Once I have the straps installed, I proceed to install drip irrigation using 1/2 drip line, 1/2 inch metal straps (originally used for electrical conduit) and one inch screws to hold the straps in place. This elevates the drip line to the top section of this box, but leaves it far enough below the surface that it's covered with dirt once the box is finished. Each box also contains its own shutoff valve, which is also buried about an inch below the surface. This allows me to turn off the water when the box isn't in use.

Each box gives you nearly a foot or more of depth for planting purposes, and this is what the finished project looks like. You can increase the depth by adding additional levels, but I don't think they're needed. A foot of raised bed gives plants a lot of room to grow and spread out. The cucumbers we planted earlier this spring certainly seem to enjoy their new home.

How to Get Kids to Eat Tomatoes (Cucumbers too!)

Tuesday, June 24, 2008

It's not easy convincing kids to eat something that you've just picked fresh from the vine in the backyard, especially in today's fast food world. If it didn't come out of a wrapper of some sort, or from a pot in the kitchen, most young boys are going to stick their noses up and say "no thanks," or give you nothing other than a shake of the head.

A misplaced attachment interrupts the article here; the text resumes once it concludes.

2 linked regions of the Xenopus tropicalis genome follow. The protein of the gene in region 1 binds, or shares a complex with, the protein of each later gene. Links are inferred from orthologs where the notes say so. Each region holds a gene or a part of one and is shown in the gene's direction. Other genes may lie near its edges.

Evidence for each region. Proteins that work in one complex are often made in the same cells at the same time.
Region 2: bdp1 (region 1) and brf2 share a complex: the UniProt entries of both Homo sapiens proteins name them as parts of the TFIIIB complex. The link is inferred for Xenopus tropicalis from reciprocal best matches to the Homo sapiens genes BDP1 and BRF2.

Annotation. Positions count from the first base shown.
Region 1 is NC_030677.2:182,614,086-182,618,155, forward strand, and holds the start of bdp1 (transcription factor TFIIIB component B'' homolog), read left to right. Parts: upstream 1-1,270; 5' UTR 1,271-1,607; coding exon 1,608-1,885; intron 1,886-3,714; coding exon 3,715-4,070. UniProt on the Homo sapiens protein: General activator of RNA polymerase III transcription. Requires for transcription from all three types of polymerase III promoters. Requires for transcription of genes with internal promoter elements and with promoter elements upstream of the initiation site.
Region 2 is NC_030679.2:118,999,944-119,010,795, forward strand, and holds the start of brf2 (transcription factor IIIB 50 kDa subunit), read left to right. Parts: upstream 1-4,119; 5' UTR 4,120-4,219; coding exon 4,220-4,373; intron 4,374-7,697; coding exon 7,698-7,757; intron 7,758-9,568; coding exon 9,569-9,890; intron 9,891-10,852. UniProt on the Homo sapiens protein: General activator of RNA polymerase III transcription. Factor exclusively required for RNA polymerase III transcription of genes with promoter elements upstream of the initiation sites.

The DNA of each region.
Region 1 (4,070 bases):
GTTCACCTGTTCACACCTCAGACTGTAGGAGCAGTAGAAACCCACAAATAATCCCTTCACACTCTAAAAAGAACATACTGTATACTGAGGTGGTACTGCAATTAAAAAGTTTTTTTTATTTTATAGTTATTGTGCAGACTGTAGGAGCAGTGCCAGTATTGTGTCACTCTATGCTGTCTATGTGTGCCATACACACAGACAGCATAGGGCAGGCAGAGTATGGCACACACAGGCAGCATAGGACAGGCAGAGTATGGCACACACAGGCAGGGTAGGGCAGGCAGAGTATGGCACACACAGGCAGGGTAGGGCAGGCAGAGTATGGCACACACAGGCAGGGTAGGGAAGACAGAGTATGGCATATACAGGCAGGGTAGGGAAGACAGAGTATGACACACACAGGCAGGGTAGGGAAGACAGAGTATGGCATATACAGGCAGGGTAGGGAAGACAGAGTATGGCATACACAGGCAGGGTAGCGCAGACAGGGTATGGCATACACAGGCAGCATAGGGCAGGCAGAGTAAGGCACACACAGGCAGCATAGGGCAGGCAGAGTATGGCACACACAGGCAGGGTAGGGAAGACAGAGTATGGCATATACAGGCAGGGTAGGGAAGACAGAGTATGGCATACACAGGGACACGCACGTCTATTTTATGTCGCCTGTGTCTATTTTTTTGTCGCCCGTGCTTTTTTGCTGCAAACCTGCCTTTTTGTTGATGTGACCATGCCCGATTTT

I know from experience. I was one of those boys. And I frustrated my mother to no end.

After all -- I was an excellent gardener. Even at a young age, I knew my way around with a rototiller, understood the use of compost, and could turn a patch of weeds into a tempting garden space. I could grow champion tomatoes, cucumbers, carrots and radishes.

But eating that haul was an entirely different matter. I didn't eat what came out of the garden. I grew it for my mother and family, but I refused to touch any of it. And my mother tried just about everything under the sun -- even cash bribes -- to get me to sample just one slice of a vine-ripened tomato. Nope. I would have none of it.